10 Nov 2020
I went to grab a coffee from Imagine That's little horsebox by the marina, completely forgetting that they don't open on Monday or Tuesday. On the plus side, on the way back I was in time to watch the Plimsoll Bridge swinging for a tidy little yacht.
Or drem? Not completely sure. I'm not exactly down with the graff scene.
12 Nov 2020
My goal is walk down every public road within a mile of me; sometimes it's not easy to tell what's public. I've passed the turning for Cornwallis Grove a thousand times, but never had a reason to venture down it, and although the street signs at the end seem to be council-deployed and I didn't spot any "private" signs, it's a gated road and definitely feels private.
Gathering all the white middle-class privilege I could muster, I wandered down and was rewarded with the sight of a Victorian pump, a statue of Jesus, and from the end of the road, a view of a private garden that once belonged to a private girls' school.
The Cornwallis House history page says:
In the early 20th century the house, together with Grove House, became a Catholic school, St Joseph’s High School for Girls. The Congregation of La Retraite took over the school in 1924, with the nuns living in Grove House while the schoolrooms were in Cornwallis House. The headmistress was Mother St Paul de la Croix (Sister Paula Yerby). By the 1970s La Retraite High School had around 700 pupils.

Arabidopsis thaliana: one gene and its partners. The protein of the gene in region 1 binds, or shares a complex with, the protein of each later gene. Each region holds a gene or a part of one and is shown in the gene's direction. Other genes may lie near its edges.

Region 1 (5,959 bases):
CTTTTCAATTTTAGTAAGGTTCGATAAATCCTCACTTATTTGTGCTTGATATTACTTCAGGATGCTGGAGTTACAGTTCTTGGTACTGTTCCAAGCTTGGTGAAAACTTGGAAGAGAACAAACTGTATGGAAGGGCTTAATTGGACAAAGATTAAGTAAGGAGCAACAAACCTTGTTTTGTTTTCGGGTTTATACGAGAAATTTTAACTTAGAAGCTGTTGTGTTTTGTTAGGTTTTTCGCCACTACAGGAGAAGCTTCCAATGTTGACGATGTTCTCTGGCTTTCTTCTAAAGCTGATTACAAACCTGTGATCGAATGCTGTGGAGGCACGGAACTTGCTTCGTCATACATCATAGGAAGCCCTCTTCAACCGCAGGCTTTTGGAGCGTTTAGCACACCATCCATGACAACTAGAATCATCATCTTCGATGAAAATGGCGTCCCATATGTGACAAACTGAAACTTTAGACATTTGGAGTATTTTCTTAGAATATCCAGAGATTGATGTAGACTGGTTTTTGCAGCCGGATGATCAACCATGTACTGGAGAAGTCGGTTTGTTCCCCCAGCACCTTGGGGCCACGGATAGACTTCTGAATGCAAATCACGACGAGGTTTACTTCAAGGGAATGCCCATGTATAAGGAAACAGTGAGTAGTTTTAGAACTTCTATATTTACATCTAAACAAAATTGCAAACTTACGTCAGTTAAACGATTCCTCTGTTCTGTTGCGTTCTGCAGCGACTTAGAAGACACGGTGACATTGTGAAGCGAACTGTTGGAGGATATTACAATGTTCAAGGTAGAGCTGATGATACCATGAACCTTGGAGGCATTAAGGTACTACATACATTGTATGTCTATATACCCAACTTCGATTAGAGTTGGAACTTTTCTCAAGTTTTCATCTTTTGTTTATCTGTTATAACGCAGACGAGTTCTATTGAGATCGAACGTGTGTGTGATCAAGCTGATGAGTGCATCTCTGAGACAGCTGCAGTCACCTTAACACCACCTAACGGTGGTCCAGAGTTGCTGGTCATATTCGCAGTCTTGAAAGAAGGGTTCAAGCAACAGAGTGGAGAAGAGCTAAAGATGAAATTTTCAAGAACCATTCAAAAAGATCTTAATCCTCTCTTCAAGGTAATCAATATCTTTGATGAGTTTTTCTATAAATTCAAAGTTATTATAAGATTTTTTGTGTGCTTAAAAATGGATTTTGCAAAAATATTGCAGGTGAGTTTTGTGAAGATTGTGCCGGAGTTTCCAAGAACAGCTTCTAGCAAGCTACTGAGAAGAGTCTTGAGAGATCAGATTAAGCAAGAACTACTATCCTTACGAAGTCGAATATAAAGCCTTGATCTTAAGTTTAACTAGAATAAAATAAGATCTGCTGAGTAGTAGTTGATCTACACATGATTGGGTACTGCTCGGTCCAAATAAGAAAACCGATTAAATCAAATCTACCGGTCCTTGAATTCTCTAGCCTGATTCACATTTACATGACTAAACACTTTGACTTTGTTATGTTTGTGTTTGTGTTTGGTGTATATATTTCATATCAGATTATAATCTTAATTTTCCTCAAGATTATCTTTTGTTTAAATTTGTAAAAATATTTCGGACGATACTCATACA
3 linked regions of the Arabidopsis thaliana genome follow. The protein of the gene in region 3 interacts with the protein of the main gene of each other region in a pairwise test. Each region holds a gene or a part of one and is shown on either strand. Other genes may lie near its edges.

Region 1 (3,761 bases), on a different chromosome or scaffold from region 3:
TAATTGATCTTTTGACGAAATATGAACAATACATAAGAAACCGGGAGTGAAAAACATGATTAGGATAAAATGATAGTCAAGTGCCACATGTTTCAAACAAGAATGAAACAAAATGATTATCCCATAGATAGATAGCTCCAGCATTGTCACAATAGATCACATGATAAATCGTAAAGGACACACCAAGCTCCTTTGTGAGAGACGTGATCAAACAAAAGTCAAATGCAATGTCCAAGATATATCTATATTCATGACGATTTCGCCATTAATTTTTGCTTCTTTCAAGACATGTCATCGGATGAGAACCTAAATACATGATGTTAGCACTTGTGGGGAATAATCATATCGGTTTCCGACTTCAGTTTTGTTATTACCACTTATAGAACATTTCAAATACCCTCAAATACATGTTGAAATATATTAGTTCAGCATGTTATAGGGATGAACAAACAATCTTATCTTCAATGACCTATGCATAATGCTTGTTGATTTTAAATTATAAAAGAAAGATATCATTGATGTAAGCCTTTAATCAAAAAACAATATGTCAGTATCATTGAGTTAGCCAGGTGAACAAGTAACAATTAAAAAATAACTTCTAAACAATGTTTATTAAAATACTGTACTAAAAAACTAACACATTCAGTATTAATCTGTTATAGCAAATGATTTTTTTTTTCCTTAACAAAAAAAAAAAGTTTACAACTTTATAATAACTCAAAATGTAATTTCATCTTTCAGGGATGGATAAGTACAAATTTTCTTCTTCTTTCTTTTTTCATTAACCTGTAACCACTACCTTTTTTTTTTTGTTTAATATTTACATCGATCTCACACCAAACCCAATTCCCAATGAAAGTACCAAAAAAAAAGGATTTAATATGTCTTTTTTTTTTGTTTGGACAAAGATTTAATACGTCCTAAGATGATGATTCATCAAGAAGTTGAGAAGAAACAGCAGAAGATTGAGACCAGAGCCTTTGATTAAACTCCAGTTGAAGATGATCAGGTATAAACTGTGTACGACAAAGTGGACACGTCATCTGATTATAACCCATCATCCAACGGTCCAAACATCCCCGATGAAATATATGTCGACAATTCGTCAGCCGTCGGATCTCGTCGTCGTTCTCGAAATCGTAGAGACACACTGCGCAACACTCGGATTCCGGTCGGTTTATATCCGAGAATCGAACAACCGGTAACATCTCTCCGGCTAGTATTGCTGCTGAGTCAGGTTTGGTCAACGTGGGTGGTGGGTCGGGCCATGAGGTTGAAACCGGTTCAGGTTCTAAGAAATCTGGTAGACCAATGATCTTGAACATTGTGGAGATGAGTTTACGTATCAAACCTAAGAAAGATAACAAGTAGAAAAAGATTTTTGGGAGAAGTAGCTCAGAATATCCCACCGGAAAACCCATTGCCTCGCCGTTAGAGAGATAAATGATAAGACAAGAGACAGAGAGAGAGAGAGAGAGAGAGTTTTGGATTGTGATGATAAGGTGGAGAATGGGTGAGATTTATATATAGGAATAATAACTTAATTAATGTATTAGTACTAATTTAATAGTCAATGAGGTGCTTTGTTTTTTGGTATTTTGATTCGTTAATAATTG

It closed in 1982 and the building was bought by Pearce Homes Ltd (now part of Crest Nicholson) who developed it into 21 flats. Grove House next door was bought by the Bristol Cancer Help Centre, and was later converted into flats in 2007.
Among other things, she designed the Cenotaph on Bristol's Centre.
26 Nov 2020
I took the day off my day job to do my accounts—or at least do enough bookkeeping to send them to my accountant. I hate doing the books. I woke up late, tired and with a headache and decided to bunk off for a walk around Cliftonwood, Clifton Village and Clifton instead, taking in a couple of good coffees along the way. Thanks, Foliage Café, and Twelve for the flat whites.
04 Dec 2020
I tried to find the Strangers' Burial Ground the last time was up in Clifton, but I'd not realised that Lower Clifton Hill continues further on after the turning with Constitution Hill. Sadly it was chained shut, but it still looks beautifully-maintained, perhaps by the same man referenced by this story from John Hodgson, which helped me find it. Apparently Thomas Beddoes is buried here.
17 Dec 2020
I think the cute little Duncan Cottage was my favourite bit of this wander up the hill to get coffee and a pain-au-raisin from Twelve, though I did enjoy gently musing on the public and private gardens of Clifton, inspired by a closer pass than usual to Royal York Crescent's garden.
I managed absent-mindedly to clear my GPS track before saving it, so this hand-created track-log may cause me problems in the future. I suppose we'll see.
01 Feb 2021